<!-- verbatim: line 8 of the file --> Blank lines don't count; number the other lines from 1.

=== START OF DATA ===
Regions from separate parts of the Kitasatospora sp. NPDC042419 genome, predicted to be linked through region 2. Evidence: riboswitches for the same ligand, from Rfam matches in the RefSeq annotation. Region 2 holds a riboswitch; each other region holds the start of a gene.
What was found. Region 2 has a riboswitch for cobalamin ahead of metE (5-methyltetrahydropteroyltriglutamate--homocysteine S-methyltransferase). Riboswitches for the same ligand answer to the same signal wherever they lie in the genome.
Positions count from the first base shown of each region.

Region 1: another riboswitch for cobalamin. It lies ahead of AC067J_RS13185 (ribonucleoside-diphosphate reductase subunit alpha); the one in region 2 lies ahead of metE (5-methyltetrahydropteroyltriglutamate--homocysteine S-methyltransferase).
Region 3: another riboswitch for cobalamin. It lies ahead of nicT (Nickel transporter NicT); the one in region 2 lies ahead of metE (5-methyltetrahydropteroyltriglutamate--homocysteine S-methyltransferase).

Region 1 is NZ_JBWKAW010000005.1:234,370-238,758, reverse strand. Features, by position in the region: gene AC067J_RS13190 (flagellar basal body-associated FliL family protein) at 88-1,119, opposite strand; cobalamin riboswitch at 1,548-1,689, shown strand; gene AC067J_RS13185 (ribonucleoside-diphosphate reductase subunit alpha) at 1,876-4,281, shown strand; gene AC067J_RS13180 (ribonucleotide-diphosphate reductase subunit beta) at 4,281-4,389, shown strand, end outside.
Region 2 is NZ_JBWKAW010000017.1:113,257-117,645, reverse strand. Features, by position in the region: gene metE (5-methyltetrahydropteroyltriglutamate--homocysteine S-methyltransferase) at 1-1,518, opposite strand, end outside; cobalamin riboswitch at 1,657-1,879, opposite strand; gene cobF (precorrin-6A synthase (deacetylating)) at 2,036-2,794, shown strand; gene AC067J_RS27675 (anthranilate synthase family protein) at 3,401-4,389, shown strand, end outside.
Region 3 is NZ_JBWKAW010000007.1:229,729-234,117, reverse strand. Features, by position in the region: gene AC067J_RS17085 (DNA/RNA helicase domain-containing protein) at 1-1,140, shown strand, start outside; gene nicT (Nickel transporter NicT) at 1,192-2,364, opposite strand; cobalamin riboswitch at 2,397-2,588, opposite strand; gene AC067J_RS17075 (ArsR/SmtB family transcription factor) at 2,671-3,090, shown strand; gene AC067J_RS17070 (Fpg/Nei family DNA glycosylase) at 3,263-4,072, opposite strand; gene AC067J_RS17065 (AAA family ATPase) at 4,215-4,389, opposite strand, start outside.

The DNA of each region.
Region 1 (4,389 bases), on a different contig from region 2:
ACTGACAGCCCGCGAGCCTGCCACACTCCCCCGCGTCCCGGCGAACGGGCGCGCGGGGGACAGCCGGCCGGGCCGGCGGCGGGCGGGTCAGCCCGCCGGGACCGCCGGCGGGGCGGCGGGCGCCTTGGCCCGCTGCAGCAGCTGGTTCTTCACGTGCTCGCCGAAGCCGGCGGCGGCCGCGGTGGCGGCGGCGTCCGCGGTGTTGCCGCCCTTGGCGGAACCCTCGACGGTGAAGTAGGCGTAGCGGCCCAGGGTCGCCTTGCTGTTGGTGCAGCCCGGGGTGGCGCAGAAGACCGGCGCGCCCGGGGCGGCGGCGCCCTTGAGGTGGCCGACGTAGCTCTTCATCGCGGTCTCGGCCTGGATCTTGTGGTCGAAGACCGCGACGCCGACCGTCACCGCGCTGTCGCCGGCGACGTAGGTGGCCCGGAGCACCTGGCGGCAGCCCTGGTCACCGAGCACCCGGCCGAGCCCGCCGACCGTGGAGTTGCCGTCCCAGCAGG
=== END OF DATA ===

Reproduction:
Region 3 is NZ_JBWKAW010000007.1:229,729-234,117, reverse strand. Features, by position in the region: gene AC067J_RS17085 (DNA/RNA helicase domain-containing protein) at 1-1,140, shown strand, start outside; gene nicT (Nickel transporter NicT) at 1,192-2,364, opposite strand; cobalamin riboswitch at 2,397-2,588, opposite strand; gene AC067J_RS17075 (ArsR/SmtB family transcription factor) at 2,671-3,090, shown strand; gene AC067J_RS17070 (Fpg/Nei family DNA glycosylase) at 3,263-4,072, opposite strand; gene AC067J_RS17065 (AAA family ATPase) at 4,215-4,389, opposite strand, start outside.